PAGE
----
By Ellen Fungisai Chipango
Reliance on biomass such as fuelwood for energy in rural areas has a strong bearing on Zimbabwe’s environment. Rural communities in Zimbabwe meet 94% of their cooking energy requirements by using traditional fuels, mainly fuelwood, and 20% of urban households use wood as the main cooking fuel.
For this reason, unsustainable fuelwood use patterns are driving deforestation. Estimates are that deforestation has been high in the country, peaking at 330 000 hectares of forests destroyed between 2010 and 2014.
Policymakers attribute deforestation to human activities such as the clearing of land for agriculture, tobacco curing, infrastructure development and household use of wood because of electricity shortages.
The crux of the problem is that the policymakers believe that deforestation is a threat to the economy, while on the other hand, the ordinary citizens believe that environmental degradation is an outcome of the ongoing political and economic situation.
Policymakers, therefore, believe that deforestation can be addressed by increased electrification. I conducted a study to look into the belief that the country’s environmental problems can be fixed by quick and technical policy solutions such as rural electrification. The study used the Buhera district in Manicaland province, south-eastern Zimbabwe, as a case study. I found there were various factors that forced people to use their environment in a way that degraded it. One participant captured it best:
“Poverty has gotten into our woodlands. We no longer fetch wood to use in the kitchen only, but for burning bricks for sale.” Environment was embedded in the political economy.
These are energy-intensive activities and usually require wet wood from indigenous trees such as mopane and acacia. In local lingo, participants alluded to the practice of kukiya-kiya, or “making do” with short-term solutions under the circumstances.
From an environmental perspective, this phenomenon can be paralleled with “desperate ecocide”. This line of thought argues that there’s a reciprocal link between poverty and environmental forces where poor people cause environmental degradation because of their poverty and desperation. In turn, environmental degradation worsens their condition.
For instance, they cut wet wood to use for cooking because they don’t have an alternative. And they need income for their survival, which forces them to cut wood for sale. These practices can contribute to deforestation, which then affects them negatively.
With this as a basis, I concluded that household access to electricity per se will not automatically be an antidote to deforestation. The problem is too complex to be analysed at household level without teasing out a chain of explanation behind the degrading use of the environment.
More often than not, conservation analysts have discovered the “degrading” activities of the poor, but rarely acknowledged that such problems are rooted in the broader political economy, which forces many rural societies to increase their pressure on the environment.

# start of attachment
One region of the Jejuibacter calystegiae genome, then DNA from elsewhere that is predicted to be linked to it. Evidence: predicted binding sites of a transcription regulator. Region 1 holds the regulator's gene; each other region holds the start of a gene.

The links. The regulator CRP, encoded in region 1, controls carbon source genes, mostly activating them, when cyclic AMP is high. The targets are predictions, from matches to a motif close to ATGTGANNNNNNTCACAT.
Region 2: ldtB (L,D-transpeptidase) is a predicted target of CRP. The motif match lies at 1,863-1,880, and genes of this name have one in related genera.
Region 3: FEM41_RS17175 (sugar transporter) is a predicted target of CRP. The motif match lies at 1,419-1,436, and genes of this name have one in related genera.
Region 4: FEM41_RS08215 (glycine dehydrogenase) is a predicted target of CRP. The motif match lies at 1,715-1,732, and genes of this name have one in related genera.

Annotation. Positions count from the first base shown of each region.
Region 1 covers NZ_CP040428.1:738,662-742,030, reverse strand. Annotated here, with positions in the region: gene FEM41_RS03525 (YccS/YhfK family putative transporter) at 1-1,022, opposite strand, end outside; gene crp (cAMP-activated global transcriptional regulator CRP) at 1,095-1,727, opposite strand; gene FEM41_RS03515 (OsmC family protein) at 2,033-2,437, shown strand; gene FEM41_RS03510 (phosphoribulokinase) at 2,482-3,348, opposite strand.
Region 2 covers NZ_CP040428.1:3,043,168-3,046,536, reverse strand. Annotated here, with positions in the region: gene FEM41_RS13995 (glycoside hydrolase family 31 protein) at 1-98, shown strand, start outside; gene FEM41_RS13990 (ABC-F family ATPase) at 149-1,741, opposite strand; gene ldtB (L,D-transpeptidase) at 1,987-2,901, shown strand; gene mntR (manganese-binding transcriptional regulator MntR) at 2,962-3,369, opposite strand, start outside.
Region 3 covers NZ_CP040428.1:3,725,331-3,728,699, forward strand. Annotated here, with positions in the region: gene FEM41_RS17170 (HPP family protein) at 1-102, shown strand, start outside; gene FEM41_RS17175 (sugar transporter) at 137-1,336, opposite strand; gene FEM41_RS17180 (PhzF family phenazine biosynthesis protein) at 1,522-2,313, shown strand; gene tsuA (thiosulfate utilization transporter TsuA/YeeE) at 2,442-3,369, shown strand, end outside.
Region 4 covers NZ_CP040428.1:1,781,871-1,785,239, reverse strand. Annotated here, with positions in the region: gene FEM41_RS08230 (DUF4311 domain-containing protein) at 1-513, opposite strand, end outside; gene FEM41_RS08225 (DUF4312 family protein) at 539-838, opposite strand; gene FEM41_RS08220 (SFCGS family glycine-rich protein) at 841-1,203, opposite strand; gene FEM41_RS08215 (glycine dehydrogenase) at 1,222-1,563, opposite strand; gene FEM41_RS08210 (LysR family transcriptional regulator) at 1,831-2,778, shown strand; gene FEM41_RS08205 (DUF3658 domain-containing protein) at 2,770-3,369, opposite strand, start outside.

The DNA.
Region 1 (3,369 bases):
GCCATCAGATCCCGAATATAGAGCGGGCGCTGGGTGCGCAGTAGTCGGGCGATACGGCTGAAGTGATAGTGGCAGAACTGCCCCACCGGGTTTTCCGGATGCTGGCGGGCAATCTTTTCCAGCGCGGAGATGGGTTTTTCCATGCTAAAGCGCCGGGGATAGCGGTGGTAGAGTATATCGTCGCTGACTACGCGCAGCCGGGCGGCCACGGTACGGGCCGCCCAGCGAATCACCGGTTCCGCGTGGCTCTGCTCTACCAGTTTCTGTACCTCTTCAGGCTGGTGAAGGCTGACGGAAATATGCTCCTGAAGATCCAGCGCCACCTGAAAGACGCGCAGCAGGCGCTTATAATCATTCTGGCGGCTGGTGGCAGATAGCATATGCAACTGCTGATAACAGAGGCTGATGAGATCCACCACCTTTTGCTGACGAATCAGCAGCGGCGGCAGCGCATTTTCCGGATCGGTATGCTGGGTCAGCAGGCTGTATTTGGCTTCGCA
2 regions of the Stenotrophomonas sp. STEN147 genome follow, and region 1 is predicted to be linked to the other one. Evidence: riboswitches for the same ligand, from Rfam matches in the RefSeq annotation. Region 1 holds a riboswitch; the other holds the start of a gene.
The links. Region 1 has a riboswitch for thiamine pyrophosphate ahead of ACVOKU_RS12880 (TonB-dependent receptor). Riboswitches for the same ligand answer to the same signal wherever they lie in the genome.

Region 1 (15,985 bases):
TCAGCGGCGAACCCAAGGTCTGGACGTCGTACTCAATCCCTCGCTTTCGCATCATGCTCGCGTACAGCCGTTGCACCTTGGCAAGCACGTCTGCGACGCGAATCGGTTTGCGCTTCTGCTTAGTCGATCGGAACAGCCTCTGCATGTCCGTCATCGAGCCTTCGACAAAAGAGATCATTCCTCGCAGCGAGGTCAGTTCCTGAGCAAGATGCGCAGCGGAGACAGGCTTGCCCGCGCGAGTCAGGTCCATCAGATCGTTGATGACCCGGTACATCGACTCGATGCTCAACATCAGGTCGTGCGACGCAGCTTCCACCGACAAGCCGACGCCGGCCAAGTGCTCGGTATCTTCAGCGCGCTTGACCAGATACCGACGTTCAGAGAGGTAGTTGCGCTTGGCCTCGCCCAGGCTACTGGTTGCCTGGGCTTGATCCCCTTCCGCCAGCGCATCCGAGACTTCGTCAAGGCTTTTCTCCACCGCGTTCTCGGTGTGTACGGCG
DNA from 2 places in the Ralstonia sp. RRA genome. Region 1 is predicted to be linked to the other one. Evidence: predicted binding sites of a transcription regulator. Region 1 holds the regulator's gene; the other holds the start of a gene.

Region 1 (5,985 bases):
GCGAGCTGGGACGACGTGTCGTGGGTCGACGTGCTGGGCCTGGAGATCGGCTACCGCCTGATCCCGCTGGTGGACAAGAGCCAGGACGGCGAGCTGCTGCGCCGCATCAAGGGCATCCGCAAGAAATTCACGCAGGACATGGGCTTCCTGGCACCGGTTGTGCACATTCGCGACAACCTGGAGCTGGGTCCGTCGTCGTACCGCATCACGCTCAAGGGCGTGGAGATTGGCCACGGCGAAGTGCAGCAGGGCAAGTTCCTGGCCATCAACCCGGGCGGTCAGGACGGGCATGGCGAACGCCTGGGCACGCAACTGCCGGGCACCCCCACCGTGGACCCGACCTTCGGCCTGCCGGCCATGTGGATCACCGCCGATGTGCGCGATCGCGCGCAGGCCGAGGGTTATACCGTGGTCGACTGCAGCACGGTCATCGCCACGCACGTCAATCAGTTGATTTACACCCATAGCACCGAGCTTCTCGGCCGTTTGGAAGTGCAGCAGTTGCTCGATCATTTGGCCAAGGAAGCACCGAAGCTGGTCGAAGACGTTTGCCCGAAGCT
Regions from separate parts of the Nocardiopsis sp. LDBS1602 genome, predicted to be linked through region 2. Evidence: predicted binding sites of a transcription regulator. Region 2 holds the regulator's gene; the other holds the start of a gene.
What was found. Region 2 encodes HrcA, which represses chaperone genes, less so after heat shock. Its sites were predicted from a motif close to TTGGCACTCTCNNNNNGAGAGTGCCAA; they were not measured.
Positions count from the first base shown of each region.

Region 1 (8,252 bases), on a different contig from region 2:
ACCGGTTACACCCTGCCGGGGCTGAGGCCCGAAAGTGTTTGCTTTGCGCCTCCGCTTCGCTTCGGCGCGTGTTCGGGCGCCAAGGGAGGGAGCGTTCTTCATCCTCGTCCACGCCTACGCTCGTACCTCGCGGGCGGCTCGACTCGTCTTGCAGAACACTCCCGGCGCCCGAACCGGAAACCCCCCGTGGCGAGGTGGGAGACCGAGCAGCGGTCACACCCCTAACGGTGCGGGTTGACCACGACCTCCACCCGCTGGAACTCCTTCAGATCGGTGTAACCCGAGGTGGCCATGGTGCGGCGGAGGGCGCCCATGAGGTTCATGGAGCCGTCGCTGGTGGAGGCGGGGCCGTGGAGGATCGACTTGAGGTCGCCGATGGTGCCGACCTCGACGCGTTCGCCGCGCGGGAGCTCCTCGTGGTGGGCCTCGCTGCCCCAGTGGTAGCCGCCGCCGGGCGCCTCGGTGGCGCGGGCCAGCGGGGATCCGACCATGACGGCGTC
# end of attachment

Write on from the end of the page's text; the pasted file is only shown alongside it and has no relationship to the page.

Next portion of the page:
When the state is confronted with deforestation, it logically follows that it has to act. But when the problem has not been framed correctly, there’s a likelihood of instituting flawed interventions.
One such intervention is an admonishing of the poor for their “lack” of environmental consciousness and their irrationality. This happens without exploring the reasons why people are practicing desperate ecocide. As a result, social factors are not adequately addressed in environmental policies. What normally results is the tightening of rules and regulations.
In another research paper, I emphasised that it would be judicious for the policy elite to realise that laws must be developed and function in context.
Otherwise, criminalising the cutting of wet indigenous wood worsens the rural communities’ plight.
Fuelwood is indispensable in the rural energy economy — criminalisation of a means of survival jeopardises livelihoods.
Due to asymmetrical power relations, poor people cannot challenge the government’s policies. Instead, they resist them. And due to the state actors’ failure to realise their policy failure, they misconstrue the resistance as ignorance. Efforts in implementing the flawed policy are then strengthened.
Another intervention stemming from a conservationist perspective focuses on tree planting. This is believed to overcome climate change effects such as water shortages and floods.
For such interventions to work, they must be tailored to the social-ecological context, or more problems may be created.
For instance, planting trees in historical grasslands and savannas can harm native ecosystems and species. Also, the view that forests increase rainfall has remained tenuous. Likewise, the debate over the effect of deforestation on flooding is partly inconclusive.
Politicians, policymakers and development agencies should save the economy first. This would in turn save the woodlands. Quick fixes such as electricity access for households alone don’t save the woodlands.
A political-ecological framework is needed to address rural energy needs and deforestation. Only when underlying factors are addressed will interventions such as rural electrification and renewable energy technologies have an impact. — The Conversation
l Ellen Fungisai Chipango is a postdoctoral research fellow at the University of Johannesburg.